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Wednesday, January 17, 2018

THE POST AND SHAPE OF WATER

Went to my usual double-bill this weekend.  I don't do normal movie reviews, so if you don't want to know what happened, click off now.  I saw:

                               Rotten Tomatoes        MOJO  My Rating
                           Reviewers Audiences

Shape of Water         92            81                15         A-

The Post                   88            74                  2          A-

I might add that Box Office Mojo had Jumanji 2 (The Rock in Hawaii) at #1 and The Commuter (Liam Neeson) at #3.

The Shape of Water was a well-produced film with excellent acting, especially Sally Hawkins as a mute (can hear, but not speak) janitor in a secret 1962 military laboratory, and Michael Shannon as the cruel government official who caught an amphibian man (played by Doug Jones) in a South American river and attempts to extract information from the creature.  

At the recent Golden Globes, Hawkins won for Best Actress, co-producer, director and co-writer Guillermo del Toro won for Best Director, while Octavia Spencer (buddy custodian of Hawkins) and and Richard Jenkins (gay neighbor artist of Hawkins) were nominated for supporting roles.  The film won the Golden Lion best film award at the 74th Venice International Film Festival and Best Original Score at the Globes.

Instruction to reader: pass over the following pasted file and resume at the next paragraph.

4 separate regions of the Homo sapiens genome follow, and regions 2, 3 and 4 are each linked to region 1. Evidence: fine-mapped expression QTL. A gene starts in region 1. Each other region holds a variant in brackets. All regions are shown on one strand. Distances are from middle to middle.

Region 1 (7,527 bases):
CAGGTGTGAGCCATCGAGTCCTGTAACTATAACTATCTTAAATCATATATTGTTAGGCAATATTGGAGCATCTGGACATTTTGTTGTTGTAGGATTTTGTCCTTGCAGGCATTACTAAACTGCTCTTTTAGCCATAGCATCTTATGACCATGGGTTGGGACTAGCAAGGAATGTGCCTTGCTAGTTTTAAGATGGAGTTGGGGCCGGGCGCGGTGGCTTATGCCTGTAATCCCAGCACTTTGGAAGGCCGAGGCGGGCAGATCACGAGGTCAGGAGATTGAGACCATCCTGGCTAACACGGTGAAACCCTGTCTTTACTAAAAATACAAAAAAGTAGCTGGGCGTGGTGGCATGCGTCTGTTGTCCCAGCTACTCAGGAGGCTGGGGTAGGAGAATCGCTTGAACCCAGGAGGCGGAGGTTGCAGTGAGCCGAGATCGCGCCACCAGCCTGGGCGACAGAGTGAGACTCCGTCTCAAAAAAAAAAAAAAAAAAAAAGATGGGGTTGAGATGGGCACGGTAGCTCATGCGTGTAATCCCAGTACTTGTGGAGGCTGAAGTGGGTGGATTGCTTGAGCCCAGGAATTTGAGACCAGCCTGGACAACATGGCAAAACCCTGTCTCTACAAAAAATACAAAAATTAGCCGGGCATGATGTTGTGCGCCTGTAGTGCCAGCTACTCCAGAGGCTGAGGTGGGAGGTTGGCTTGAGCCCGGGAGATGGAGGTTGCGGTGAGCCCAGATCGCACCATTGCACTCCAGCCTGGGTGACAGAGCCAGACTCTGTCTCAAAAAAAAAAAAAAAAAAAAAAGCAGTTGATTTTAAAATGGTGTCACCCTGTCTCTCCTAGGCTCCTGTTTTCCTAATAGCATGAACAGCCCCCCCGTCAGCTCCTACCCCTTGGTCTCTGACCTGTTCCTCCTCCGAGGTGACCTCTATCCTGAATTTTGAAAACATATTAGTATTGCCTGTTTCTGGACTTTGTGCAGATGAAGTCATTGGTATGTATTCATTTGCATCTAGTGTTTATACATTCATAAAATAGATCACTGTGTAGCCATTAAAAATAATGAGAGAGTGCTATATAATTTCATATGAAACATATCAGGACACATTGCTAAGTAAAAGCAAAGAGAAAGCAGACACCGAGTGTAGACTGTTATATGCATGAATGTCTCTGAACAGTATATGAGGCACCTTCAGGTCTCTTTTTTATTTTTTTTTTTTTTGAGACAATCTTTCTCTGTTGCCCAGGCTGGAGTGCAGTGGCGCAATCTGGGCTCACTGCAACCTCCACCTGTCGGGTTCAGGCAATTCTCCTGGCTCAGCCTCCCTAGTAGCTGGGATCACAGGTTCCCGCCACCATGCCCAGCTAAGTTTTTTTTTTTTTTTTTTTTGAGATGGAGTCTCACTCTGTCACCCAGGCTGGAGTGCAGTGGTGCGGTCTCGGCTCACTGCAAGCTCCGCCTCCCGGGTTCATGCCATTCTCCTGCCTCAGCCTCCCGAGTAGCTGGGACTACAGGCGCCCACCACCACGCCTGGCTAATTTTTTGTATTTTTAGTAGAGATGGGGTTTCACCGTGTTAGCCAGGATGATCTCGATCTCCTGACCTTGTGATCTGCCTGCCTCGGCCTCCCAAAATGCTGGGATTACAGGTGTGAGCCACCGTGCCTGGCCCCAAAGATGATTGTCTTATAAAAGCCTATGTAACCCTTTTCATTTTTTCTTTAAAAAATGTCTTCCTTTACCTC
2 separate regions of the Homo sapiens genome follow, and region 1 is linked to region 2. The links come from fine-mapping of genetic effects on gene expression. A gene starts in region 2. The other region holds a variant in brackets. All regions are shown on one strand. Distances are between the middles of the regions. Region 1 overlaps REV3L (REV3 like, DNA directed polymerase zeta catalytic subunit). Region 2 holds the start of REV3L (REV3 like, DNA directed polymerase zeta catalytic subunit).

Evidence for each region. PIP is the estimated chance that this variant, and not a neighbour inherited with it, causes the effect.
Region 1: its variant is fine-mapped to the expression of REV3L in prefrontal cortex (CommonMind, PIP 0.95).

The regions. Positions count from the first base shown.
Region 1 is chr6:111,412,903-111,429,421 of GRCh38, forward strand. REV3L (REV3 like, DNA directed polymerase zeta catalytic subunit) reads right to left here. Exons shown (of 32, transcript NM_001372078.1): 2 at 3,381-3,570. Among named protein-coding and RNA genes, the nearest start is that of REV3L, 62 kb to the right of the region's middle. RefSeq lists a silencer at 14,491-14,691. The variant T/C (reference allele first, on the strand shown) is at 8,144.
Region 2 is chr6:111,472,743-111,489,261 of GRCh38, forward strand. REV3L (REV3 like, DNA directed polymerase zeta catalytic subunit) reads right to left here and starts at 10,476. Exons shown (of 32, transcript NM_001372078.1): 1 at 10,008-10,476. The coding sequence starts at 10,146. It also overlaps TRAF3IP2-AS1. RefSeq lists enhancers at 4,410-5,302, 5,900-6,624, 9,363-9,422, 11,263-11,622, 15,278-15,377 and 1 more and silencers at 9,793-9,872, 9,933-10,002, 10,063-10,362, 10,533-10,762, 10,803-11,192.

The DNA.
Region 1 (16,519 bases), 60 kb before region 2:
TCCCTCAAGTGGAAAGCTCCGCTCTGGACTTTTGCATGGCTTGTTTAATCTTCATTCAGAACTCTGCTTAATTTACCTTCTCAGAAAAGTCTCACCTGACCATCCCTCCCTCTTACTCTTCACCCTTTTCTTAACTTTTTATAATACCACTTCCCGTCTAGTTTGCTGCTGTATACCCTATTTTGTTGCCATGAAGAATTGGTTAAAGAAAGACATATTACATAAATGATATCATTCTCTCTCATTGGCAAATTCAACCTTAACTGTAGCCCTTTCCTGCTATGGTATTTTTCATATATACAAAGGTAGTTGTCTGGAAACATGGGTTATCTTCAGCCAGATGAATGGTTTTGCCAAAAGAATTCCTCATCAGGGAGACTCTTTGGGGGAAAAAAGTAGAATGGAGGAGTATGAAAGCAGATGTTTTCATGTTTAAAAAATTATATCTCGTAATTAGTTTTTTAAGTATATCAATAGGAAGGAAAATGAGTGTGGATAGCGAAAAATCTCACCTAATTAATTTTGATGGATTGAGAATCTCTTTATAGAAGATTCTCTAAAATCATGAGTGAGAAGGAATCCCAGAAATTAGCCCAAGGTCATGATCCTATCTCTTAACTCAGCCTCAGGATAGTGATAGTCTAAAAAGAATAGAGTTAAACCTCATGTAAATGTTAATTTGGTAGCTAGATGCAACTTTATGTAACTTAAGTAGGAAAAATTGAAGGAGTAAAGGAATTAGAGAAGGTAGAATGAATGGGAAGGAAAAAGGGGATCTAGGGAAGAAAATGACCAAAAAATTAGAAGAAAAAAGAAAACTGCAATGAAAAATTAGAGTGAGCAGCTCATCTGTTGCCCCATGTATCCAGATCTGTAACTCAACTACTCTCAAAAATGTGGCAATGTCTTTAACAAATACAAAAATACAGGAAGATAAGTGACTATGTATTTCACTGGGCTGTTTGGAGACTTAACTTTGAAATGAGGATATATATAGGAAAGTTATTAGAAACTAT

If you haven't seen del Toro's two Hellboy films (2004 and 2008), then you don't know that the monster is Abe Sapien from those releases.  The timing is contorted, but The Shape of Water is sort of a prequel to Hellboy, then again, maybe sequel.  I'm confused.

Anyway, the Hawkins role learns about the humanoid amphibian, and forms a bond.  This is getting complicated, but it is 1962 and a USSR spy in the lab is the chief scientist for this project.  Both (separately) the Americans and Soviets decide to terminate the beast, but this scientist decides to help Hawkins and her friends sneak aqua man away from the high security center.  They succeed, placing the river monster in Hawkins' bathtub with salts provided by the scientist.

The leviathan and Hawkins fall in love and have regular sex.  This is an R-movie, and Hawkins explains to her work friend how.  The amphibian is a special being, for he can cure people by touch.  However, in these apartment conditions, he begins to decline.  He is in the wrong kind of fluid.

Here is where, I'm afraid there is a fatal flaw.  The beastie is caught in a river, which is probably freshwater.  However, he needs saltwater to live.  Ah, give del Toro a bread, that's not a major blunder.

The group delays a few days to weeks (not sure of the timing), for there was this nearby canal, which opened up to the ocean (which they can see) after the rains came.  Rather than have the Americans and Soviets catch up with them, why don't they just immediately drive to the sea and release him?  Makes absolutely no sense.